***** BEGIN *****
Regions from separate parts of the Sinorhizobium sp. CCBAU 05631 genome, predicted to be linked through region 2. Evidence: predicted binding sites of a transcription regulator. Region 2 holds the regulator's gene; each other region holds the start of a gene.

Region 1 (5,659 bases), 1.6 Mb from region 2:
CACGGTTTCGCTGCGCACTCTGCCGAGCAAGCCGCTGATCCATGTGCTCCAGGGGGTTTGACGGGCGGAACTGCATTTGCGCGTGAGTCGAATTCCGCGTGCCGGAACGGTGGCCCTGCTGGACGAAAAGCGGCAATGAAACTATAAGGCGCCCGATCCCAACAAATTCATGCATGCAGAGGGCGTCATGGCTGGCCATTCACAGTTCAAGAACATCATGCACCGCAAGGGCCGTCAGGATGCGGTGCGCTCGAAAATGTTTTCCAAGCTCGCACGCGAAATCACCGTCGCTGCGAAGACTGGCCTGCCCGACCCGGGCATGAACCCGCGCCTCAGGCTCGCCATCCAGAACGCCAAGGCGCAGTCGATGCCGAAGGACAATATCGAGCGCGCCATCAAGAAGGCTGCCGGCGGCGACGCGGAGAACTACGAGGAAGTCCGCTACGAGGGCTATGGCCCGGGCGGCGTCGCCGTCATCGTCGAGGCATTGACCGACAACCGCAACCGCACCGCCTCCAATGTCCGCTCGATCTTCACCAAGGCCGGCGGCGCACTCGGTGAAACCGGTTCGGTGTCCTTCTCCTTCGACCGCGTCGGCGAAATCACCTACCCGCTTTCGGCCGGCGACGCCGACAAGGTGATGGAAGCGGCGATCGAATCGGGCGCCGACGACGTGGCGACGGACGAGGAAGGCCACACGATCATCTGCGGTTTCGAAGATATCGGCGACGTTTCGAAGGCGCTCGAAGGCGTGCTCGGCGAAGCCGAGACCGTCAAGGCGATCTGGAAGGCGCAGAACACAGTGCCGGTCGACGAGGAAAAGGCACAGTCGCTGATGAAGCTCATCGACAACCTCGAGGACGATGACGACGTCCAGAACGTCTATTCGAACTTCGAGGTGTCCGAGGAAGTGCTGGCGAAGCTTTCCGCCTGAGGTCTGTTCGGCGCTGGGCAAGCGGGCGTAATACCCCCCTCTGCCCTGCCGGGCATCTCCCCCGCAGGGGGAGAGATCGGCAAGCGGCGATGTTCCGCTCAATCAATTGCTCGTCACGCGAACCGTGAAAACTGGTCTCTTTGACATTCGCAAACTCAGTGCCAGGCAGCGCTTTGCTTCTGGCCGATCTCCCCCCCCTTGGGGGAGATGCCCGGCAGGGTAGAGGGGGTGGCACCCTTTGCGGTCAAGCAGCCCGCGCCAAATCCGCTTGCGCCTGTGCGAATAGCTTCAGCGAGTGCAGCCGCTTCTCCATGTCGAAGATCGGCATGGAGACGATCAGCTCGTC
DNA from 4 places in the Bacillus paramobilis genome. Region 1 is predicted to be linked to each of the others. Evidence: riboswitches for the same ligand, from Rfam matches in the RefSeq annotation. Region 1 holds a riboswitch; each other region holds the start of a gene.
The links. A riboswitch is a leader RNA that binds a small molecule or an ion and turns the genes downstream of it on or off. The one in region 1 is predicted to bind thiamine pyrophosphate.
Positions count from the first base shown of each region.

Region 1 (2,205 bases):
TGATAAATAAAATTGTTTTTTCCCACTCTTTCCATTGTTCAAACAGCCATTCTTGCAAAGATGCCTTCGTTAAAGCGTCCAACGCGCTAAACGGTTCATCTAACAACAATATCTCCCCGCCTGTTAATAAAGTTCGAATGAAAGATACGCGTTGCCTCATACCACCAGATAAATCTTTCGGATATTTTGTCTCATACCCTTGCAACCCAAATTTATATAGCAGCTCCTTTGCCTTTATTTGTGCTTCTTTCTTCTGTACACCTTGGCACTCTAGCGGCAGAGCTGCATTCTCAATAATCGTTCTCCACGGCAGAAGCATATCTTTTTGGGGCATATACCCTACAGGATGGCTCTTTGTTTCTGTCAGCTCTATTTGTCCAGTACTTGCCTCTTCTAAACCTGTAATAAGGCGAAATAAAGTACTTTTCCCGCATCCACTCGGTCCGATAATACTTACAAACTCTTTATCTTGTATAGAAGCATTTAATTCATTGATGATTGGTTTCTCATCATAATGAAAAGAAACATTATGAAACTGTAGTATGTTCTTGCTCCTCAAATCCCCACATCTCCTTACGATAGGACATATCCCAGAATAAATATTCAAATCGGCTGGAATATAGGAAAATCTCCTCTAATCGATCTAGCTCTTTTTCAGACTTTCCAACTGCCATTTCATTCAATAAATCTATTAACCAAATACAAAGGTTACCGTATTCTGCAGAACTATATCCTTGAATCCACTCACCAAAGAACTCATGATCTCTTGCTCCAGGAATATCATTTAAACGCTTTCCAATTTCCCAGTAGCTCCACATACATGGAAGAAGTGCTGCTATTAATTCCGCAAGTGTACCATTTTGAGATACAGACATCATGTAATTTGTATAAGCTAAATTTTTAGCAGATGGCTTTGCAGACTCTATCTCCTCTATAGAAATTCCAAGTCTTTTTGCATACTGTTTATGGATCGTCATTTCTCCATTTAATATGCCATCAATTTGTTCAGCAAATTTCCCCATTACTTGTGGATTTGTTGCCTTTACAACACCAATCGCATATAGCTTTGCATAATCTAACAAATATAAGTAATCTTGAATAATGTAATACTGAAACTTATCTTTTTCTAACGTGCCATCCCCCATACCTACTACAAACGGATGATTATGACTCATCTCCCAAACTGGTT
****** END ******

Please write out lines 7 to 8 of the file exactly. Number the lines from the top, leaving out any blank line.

Region 1 (2,205 bases):
TGATAAATAAAATTGTTTTTTCCCACTCTTTCCATTGTTCAAACAGCCATTCTTGCAAAGATGCCTTCGTTAAAGCGTCCAACGCGCTAAACGGTTCATCTAACAACAATATCTCCCCGCCTGTTAATAAAGTTCGAATGAAAGATACGCGTTGCCTCATACCACCAGATAAATCTTTCGGATATTTTGTCTCATACCCTTGCAACCCAAATTTATATAGCAGCTCCTTTGCCTTTATTTGTGCTTCTTTCTTCTGTACACCTTGGCACTCTAGCGGCAGAGCTGCATTCTCAATAATCGTTCTCCACGGCAGAAGCATATCTTTTTGGGGCATATACCCTACAGGATGGCTCTTTGTTTCTGTCAGCTCTATTTGTCCAGTACTTGCCTCTTCTAAACCTGTAATAAGGCGAAATAAAGTACTTTTCCCGCATCCACTCGGTCCGATAATACTTACAAACTCTTTATCTTGTATAGAAGCATTTAATTCATTGATGATTGGTTTCTCATCATAATGAAAAGAAACATTATGAAACTGTAGTATGTTCTTGCTCCTCAAATCCCCACATCTCCTTACGATAGGACATATCCCAGAATAAATATTCAAATCGGCTGGAATATAGGAAAATCTCCTCTAATCGATCTAGCTCTTTTTCAGACTTTCCAACTGCCATTTCATTCAATAAATCTATTAACCAAATACAAAGGTTACCGTATTCTGCAGAACTATATCCTTGAATCCACTCACCAAAGAACTCATGATCTCTTGCTCCAGGAATATCATTTAAACGCTTTCCAATTTCCCAGTAGCTCCACATACATGGAAGAAGTGCTGCTATTAATTCCGCAAGTGTACCATTTTGAGATACAGACATCATGTAATTTGTATAAGCTAAATTTTTAGCAGATGGCTTTGCAGACTCTATCTCCTCTATAGAAATTCCAAGTCTTTTTGCATACTGTTTATGGATCGTCATTTCTCCATTTAATATGCCATCAATTTGTTCAGCAAATTTCCCCATTACTTGTGGATTTGTTGCCTTTACAACACCAATCGCATATAGCTTTGCATAATCTAACAAATATAAGTAATCTTGAATAATGTAATACTGAAACTTATCTTTTTCTAACGTGCCATCCCCCATACCTACTACAAACGGATGATTATGACTCATCTCCCAAACTGGTT